01 Sep 2015

Startup profile: Project Tide

By Jessica

In the run up to BGV Demo Day on 16th September we’re profiling the 10 startups on our summer accelerator programme. In the second of this series, Cyan Collier, Matthew Ellen and Anant Jani tell us about Project Tide. 

What’s the big problem you’re trying to solve?

The lack of accurate and reliable healthcare diagnostics in resource poor settings.

What’s your solution?

An app that improves accuracy and impact of healthcare diagnostics. The first disease we are tackling is tuberculosis (TB). The TB LAM strip test is inexpensive and can be used at the point of care without the need for laboratory facilities, however because of the interpretive difficulties of the test up to 50% of TB positive patients are misdiagnosed. Our strip reader app will work on any smartphone or tablet device with a camera and will provide a greater accuracy in being able to identify patients who have TB.

What’s your experience with that problem? 

Each team member has a wealth of digital health experience. Cyan is founder of the digital healthcare agency Incuna, whose product – Incuna ePatient – is a framework for building patient adherence apps, and is used by thousands of patients across the world to track their conditions; he has also worked closely with the University of Oxford, to design and build The Global Health Network, the world’s largest online community of clinical trial professionals. Matthew is a cross-disciplinary software developer specialising in digital signal processing, he has previously worked at medical device manufacturer, Oxford Instruments. Anant is a scientist by training and has been working across Europe with healthcare payers and providers for the past four years to help them design and implement high value healthcare systems; he is co-founder of the Value Based Healthcare Programme at the University of Oxford. We are also working in close collaboration with Dr. Stephen Lawn at the London School of Hygiene and Tropical Medicine, who is a global expert on Tuberculosis diagnostics.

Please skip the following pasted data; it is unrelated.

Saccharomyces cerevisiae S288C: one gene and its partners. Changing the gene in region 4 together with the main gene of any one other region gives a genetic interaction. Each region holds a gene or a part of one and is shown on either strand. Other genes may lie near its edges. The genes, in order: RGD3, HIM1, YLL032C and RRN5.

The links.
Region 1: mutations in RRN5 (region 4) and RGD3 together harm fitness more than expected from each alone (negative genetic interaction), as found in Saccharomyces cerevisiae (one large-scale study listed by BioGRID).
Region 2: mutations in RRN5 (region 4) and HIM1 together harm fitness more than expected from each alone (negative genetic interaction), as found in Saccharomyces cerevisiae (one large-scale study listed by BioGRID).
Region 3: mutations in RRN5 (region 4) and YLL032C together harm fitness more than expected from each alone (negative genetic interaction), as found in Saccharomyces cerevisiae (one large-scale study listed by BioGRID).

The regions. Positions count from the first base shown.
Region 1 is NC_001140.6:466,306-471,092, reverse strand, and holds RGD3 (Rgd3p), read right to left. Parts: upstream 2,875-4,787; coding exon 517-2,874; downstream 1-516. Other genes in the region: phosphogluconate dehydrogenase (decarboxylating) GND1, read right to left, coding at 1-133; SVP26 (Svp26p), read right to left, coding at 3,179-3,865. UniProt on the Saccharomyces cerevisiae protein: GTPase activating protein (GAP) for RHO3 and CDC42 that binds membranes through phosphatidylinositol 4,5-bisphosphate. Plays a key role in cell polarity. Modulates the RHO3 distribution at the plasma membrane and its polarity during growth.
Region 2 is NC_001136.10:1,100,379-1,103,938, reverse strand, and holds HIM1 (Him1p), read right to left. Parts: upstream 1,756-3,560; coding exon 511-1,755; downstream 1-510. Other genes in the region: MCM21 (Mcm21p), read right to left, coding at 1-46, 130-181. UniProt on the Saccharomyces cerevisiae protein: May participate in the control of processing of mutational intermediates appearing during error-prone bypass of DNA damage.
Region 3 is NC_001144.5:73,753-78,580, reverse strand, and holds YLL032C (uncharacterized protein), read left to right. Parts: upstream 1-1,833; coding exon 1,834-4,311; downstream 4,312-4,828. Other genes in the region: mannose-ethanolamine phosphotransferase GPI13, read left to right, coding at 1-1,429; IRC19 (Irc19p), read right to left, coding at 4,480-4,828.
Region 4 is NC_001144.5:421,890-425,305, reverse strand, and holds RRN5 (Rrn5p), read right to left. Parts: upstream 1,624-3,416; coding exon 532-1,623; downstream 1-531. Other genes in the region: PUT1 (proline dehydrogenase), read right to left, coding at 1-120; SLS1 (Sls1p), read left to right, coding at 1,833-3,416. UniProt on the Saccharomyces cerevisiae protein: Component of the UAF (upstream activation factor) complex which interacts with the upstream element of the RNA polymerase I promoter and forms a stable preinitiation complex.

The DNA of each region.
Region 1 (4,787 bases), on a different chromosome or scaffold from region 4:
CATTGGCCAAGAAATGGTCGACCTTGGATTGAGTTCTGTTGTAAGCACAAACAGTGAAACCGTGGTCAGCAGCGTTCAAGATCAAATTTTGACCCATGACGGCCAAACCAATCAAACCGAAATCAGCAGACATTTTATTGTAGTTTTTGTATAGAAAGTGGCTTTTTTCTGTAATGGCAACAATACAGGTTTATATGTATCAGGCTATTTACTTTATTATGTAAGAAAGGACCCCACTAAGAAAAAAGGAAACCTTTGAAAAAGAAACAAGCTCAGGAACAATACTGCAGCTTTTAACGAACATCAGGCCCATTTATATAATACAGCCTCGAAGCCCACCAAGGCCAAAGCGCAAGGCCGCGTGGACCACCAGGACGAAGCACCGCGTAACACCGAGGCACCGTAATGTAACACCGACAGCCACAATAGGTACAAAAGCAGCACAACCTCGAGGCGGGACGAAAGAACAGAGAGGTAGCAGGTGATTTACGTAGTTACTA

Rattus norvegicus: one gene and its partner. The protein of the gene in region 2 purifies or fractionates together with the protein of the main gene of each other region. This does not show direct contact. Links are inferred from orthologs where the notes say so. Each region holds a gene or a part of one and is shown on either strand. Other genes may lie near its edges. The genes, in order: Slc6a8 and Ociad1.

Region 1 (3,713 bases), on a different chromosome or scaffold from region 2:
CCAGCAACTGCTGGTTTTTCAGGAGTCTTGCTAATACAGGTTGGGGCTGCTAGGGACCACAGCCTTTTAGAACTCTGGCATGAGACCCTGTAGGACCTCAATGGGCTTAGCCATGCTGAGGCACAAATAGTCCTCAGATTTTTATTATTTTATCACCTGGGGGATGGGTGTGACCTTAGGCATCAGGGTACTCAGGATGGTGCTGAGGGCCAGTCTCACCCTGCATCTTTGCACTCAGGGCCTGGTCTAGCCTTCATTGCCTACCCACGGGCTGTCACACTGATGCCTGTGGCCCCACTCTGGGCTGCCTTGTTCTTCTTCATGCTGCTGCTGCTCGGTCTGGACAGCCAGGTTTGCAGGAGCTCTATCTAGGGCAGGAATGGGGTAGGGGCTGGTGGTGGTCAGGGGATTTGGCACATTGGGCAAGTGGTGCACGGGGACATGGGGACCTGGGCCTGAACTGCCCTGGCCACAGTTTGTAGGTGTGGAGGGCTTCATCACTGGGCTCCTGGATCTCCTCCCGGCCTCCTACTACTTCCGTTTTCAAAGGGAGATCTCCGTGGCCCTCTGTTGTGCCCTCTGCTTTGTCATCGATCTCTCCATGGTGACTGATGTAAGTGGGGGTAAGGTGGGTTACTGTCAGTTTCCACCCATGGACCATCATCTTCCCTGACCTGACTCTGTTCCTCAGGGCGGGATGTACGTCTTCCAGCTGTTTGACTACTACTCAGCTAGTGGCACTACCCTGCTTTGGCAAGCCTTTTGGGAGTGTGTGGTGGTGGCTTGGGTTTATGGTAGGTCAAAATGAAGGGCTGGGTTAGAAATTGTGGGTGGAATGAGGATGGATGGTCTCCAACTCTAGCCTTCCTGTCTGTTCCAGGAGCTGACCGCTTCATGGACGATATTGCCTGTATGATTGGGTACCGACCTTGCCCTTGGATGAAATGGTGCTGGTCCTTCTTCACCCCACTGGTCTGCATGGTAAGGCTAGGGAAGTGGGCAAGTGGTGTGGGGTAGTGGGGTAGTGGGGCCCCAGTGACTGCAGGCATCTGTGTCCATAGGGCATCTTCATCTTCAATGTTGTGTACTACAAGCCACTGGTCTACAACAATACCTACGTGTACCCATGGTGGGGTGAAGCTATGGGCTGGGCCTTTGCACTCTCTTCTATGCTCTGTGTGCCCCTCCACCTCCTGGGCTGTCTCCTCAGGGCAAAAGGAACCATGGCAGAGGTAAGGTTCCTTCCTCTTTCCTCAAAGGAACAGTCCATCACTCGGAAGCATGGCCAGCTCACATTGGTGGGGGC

How will this impact the lives of millions?

According to the World Health Organization, TB is the second greatest infectious disease killer worldwide and in 2013 it is estimated that 9 million people fell ill with TB and over 1.5 million people died from TB with over 95% of TB deaths occurring in low and middle income countries. If we improve diagnosis rates by just 1% we could save the lives of tens of thousands each year. The impact becomes even bigger once we then start looking at other digital diagnostic tests which can be improved using our technology.

How can people help?
If you are a medical expert working on digital diagnostics using mobile technology we would like to hear from you!

email: cyan@incuna.com / mathew.ellen@googlemail.com / anant.r.jani@gmail.com
website: coming soon

Image credit: PAHO/WHO CC BY-ND 2.0